Hitchcock is a film aimed firmly at the fans. Those who do not know much about the legendary director, and those who have not even heard the name Alfred Hitchcock, will not find a lot to interest or engage them. Anthony Hopkins plays the renowned master of suspense and Helen Mirren his wife, Alma Reville. The film focuses on their close, yet tempestuous, relationship – specifically during the conception and production of Psycho, arguably his most famous film.
Careful attention is paid to the casting in order to match the current actors to their 1960s counterparts. The thought and care placed into the hair, make-up and costumes helps render the past authentically; while the supporting cast do a good job of portraying the actors beyond the characters they played on screen to such acclaim. It is still somewhat strange to watch Jessica Biel doing a period piece, but she passes convincingly as Vera Miles, developing her performance with unexpected gentleness. Toni Collette’s performance as Hitchcock’s personal assistant Peggy Robertson is meticulous and unassuming; while Hopkins and Mirren have great chemistry and pull off the roles of Hitchcock and Reville respectively. A lot of credit, however, is due to the script, which is witty, impish and charming.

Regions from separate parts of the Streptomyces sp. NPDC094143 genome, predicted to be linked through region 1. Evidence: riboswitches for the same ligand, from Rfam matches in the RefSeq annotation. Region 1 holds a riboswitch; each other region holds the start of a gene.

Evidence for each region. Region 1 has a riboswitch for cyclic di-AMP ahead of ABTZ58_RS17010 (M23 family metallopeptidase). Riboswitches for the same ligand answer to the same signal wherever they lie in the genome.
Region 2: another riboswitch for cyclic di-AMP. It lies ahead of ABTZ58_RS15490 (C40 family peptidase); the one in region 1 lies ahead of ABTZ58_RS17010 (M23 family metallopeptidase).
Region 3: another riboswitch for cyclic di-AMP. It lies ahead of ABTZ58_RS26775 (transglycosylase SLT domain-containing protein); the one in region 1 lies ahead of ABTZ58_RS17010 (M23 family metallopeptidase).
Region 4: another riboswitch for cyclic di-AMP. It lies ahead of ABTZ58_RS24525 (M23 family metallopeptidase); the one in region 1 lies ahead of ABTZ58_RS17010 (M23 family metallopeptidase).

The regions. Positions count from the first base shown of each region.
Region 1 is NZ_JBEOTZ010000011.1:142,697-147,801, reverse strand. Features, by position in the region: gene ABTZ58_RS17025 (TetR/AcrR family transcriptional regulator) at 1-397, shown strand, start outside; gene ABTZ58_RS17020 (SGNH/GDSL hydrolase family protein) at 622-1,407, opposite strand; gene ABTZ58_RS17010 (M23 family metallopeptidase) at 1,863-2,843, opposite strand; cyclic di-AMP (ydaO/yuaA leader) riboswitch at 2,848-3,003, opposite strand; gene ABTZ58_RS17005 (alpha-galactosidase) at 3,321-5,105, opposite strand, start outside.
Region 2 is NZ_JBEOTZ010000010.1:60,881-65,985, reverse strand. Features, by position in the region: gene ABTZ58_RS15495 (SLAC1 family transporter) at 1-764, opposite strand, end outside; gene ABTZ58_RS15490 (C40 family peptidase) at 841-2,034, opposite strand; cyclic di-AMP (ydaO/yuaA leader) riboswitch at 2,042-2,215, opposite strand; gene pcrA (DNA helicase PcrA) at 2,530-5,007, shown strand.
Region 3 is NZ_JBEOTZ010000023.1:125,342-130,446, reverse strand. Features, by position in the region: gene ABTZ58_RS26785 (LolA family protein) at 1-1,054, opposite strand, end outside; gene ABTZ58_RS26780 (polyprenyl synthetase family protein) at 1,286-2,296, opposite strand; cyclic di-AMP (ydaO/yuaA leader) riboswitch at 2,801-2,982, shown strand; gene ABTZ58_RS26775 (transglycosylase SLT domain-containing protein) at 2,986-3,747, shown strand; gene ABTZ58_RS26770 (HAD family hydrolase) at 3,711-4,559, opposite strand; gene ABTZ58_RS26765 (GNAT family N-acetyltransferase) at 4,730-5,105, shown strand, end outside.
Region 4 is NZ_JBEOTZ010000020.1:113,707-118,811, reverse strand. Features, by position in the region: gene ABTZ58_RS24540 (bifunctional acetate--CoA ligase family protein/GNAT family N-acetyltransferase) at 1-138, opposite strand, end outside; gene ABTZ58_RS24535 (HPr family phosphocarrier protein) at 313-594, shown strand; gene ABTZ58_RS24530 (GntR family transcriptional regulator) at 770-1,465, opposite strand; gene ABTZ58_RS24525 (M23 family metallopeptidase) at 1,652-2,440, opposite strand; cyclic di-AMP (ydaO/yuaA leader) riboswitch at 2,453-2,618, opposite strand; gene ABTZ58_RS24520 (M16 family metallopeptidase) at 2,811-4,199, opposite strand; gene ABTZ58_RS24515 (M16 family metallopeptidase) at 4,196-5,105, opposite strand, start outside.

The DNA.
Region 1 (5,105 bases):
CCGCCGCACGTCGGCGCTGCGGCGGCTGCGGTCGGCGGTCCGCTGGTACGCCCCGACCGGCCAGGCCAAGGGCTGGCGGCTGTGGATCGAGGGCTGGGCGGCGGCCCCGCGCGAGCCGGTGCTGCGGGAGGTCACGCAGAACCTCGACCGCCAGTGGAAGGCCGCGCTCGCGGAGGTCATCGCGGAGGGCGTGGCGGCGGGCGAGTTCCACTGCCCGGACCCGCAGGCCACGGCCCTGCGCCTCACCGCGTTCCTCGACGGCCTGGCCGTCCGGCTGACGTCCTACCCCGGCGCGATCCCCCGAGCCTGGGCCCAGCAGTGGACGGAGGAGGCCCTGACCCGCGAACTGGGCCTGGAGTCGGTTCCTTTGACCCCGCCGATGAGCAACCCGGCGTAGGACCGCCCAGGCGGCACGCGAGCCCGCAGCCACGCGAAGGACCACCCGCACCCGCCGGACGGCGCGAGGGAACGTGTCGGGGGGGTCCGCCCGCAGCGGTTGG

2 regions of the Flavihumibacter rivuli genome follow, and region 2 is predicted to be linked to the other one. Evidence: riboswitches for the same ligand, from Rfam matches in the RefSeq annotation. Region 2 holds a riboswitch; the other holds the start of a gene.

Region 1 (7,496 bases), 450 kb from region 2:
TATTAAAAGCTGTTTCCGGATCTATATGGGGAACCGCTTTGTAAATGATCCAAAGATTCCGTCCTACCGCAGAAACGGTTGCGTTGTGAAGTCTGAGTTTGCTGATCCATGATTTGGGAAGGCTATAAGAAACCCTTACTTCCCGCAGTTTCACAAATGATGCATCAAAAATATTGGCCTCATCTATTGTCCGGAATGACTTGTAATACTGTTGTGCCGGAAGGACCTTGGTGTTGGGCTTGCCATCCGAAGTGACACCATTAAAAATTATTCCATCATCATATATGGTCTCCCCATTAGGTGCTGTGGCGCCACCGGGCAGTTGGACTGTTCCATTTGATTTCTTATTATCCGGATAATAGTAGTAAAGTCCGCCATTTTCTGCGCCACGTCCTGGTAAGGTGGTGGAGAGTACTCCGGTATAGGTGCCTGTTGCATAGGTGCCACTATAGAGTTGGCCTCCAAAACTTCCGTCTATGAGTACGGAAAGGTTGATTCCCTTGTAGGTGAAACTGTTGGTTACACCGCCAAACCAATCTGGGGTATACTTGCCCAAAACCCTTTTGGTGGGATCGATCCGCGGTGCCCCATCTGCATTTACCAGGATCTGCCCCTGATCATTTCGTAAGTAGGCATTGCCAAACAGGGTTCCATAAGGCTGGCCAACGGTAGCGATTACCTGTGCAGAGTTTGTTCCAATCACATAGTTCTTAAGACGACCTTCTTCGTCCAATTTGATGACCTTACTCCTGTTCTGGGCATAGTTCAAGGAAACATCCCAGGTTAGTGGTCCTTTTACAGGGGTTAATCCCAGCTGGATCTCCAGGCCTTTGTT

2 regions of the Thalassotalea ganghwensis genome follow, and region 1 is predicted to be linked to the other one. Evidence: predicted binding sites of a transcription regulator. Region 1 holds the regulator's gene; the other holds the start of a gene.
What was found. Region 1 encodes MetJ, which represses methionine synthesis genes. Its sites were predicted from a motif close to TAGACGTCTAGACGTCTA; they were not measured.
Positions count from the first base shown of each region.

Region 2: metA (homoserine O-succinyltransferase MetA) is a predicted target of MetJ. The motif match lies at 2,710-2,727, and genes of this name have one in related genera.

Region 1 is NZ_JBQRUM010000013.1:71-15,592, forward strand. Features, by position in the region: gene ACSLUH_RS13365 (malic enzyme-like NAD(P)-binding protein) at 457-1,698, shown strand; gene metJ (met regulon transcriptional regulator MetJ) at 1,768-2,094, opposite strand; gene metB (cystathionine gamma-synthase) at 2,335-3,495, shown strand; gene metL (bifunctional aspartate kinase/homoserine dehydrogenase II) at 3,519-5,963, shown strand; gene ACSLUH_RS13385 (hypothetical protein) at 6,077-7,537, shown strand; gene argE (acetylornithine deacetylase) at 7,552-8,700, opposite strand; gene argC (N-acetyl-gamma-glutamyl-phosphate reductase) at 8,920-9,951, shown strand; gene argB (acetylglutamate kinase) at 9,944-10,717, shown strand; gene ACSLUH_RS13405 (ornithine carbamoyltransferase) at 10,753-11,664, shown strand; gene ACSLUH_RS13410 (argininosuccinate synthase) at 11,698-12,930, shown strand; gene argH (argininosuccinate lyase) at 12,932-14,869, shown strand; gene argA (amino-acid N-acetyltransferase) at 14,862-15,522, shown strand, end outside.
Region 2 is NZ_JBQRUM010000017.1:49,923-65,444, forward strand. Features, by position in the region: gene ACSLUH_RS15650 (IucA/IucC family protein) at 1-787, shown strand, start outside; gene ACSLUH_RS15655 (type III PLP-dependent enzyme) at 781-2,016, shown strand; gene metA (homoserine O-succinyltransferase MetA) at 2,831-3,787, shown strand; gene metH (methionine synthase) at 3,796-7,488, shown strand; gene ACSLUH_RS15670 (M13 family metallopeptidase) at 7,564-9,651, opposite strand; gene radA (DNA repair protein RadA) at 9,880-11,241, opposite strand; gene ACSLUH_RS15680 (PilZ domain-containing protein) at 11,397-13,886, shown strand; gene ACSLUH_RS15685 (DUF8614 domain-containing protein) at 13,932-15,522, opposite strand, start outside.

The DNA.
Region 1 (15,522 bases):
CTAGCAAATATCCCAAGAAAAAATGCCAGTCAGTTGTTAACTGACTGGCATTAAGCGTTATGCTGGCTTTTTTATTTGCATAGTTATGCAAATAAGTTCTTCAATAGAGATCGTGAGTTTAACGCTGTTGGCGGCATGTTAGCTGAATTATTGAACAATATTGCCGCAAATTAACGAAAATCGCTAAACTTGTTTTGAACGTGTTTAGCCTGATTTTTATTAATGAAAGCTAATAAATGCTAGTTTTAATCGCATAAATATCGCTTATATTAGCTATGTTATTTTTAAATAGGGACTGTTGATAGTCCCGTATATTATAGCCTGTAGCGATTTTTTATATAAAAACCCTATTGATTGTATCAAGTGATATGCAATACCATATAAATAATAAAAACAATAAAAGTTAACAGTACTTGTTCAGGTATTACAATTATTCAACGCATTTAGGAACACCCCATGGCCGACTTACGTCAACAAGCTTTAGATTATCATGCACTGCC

Bernard Herrman’s famous score is lovingly re-created and punctuates the film, further honouring the celebrated slasher and its director, as well as the composer he worked with so often. Although, again, this is probably something which will be noted and appreciated only by those familiar with it. The film serves as a glimpse behind the scenes of film production and the layering of a film-within-a-film adds an interesting dimension. A noble effort is made to portray the director as the world knew him – a bold genius, who was difficult to work with, yet everyone wanted to – while giving overdue credit to the support and influence his wife continually gave him, which Hitchcock himself always acknowledged.
Originally published on Fortress of Solitude.